L.A. NOW

Southern California -- this just in

« Previous Post | L.A. NOW Home | Next Post »

Church pulls offer to buy building in Santa Ana's art village

June 12, 2012 | 11:34 am

The Santora is a Spanish Colonial Revival building at the heart of Santa Ana's Artists Village.

An Irvine church has rescinded its offer to purchase the Santora building in downtown Santa Ana, an architecturally ornate structure that for years has served as the center of the city's artistic community.

Tom Greer, the chief financial officer for Newsong, said that the church could not come to an agreement with seller Mike Harrah and decided to pull out of escrow. He declined to discuss specifics.

Greer said if another property becomes available in Santa Ana, the church would be open to purchasing it. "Its been a very positive experience for us," he said.

The church's offer to buy the 1920s-era building had been met with resistance by artists, some of whom have galleries and studios in the structure.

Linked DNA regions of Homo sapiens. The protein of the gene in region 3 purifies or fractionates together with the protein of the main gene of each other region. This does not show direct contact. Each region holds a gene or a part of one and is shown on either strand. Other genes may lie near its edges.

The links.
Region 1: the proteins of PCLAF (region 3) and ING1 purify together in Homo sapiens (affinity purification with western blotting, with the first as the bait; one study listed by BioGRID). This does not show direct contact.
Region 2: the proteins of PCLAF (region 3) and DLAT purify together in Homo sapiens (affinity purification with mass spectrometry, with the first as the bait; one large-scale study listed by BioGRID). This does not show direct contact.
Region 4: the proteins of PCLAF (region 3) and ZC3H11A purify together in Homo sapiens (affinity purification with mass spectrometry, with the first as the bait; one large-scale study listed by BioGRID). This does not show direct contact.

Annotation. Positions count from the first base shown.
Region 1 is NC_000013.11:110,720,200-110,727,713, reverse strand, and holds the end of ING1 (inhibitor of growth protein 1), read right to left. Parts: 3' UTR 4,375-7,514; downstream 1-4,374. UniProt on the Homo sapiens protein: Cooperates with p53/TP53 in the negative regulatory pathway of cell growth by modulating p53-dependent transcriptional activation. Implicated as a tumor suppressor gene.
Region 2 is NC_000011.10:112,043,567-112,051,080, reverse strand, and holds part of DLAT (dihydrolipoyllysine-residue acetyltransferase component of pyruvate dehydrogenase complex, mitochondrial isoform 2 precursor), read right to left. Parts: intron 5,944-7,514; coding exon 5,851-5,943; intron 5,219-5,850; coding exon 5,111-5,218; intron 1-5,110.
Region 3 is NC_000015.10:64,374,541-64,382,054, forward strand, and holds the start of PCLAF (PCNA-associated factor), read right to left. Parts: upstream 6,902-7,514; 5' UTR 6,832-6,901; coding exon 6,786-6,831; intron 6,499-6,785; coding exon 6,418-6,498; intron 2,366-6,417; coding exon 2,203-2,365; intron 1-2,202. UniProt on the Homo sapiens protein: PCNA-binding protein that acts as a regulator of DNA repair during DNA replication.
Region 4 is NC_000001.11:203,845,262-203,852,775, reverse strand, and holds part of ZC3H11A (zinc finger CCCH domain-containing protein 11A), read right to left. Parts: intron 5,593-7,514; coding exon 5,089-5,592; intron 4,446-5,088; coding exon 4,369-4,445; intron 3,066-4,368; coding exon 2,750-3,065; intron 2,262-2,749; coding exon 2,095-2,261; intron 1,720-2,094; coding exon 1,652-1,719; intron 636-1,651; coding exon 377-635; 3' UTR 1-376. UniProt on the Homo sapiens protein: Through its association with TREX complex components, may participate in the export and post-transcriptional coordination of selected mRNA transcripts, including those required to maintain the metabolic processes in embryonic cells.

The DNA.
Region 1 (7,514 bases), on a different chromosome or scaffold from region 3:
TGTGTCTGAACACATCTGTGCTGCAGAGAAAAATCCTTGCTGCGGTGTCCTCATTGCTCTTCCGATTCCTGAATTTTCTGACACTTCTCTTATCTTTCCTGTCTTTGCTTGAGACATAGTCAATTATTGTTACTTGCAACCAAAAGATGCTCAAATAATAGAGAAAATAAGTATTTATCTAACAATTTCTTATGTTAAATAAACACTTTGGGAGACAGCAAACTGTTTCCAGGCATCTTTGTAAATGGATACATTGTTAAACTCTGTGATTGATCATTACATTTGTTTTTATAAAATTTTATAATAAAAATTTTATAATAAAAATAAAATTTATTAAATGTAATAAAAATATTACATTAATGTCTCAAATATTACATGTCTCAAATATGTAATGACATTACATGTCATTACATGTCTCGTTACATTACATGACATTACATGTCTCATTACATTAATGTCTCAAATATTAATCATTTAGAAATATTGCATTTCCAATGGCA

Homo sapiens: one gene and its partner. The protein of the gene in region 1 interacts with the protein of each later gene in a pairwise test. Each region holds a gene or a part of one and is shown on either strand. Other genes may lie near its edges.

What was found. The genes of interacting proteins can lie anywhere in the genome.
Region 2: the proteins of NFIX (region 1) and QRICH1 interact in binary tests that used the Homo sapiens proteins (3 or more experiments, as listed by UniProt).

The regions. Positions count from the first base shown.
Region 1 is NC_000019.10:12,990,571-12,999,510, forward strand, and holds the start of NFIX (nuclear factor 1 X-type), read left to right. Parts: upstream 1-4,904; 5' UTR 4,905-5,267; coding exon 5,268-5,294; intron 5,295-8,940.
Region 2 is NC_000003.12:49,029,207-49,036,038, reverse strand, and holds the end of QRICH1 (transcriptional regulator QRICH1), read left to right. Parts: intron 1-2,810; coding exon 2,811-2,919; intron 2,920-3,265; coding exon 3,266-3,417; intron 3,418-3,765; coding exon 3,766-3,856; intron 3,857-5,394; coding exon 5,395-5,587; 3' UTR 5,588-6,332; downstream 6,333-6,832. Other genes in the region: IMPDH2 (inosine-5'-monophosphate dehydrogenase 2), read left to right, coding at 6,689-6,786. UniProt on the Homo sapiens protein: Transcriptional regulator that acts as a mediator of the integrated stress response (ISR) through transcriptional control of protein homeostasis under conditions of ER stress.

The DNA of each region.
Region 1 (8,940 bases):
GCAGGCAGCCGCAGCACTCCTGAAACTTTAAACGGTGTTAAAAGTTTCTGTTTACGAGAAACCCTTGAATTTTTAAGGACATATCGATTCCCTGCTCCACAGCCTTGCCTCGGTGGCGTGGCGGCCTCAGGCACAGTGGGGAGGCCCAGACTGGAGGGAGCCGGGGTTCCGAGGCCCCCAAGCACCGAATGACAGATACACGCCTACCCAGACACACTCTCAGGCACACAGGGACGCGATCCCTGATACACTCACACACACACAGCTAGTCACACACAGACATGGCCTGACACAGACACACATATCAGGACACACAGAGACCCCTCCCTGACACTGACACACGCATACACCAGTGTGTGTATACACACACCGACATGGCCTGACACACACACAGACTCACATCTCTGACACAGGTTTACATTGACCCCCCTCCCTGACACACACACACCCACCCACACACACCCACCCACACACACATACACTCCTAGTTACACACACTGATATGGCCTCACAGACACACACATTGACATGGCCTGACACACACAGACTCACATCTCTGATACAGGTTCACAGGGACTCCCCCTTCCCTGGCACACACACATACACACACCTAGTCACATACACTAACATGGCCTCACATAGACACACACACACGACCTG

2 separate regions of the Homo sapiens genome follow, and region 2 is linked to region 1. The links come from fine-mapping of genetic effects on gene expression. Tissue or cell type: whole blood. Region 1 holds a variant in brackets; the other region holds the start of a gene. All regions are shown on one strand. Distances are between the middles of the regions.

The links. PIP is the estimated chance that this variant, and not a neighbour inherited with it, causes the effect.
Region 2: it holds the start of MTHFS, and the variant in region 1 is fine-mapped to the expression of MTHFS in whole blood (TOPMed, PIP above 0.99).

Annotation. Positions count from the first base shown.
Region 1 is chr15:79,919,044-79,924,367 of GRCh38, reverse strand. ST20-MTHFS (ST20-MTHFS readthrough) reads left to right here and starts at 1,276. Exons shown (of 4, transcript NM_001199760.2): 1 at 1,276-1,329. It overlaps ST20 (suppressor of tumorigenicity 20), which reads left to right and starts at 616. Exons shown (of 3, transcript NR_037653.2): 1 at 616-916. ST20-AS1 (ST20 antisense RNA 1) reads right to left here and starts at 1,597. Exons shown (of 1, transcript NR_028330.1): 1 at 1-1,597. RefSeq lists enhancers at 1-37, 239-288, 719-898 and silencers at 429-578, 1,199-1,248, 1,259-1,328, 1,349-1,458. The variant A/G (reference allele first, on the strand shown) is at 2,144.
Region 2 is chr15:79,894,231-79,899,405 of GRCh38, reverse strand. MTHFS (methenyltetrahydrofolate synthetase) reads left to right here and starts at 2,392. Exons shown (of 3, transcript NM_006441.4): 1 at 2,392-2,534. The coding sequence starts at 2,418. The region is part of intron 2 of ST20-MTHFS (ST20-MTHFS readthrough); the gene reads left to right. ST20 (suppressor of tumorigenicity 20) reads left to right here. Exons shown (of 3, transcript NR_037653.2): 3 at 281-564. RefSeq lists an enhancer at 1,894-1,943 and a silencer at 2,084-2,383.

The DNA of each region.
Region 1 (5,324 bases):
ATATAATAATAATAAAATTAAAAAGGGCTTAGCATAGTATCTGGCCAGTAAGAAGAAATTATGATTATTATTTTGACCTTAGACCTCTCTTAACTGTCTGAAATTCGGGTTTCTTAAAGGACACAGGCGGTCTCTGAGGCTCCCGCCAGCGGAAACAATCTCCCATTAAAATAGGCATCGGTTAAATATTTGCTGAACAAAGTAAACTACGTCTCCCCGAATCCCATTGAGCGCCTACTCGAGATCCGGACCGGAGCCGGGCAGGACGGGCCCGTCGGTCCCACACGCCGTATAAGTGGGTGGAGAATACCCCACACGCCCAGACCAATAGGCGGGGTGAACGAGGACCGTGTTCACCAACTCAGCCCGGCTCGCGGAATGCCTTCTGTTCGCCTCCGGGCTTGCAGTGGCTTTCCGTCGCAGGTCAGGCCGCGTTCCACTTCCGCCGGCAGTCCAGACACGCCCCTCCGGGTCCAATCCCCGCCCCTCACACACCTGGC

Alicia Rojas, the president of the United Artists of Santa Ana, said she was informed late Monday that the church was no longer pursuing the sale.

Rojas and other artists in the area were concerned that, in the hands of a church, the artistic vibe of the Santora -- and perhaps the city's entire Artists' Village -- could erode.

Rojas said she is grateful that the church was willing to work with the artists, but said now, she'd like to form a  committee to find a new investor.

"Maybe we can dream big and find someone who will work with us in some sort of partnership co-op," she said. She now hopes that Harrah, the building's owner, will work with the group.

"He's let us be very free in the building," she said. "I think somehow, Harrah has a soft spot for the arts."

ALSO:

1,900 pounds of marijuana seized off Ventura County coast

L.A. Kings fans still aglow over Stanley Cup: 'It wasn't a dream'

Hit-and-run caught on tape; Buena Park police looking for driver

--Nicole Santa Cruz

Photo: The Santora is a Spanish Colonial Revival building at the heart of Santa Ana's Artists Village. Credit:  Michael Robinson Chavez / Los Angeles Times.

Comments 

Advertisement










Video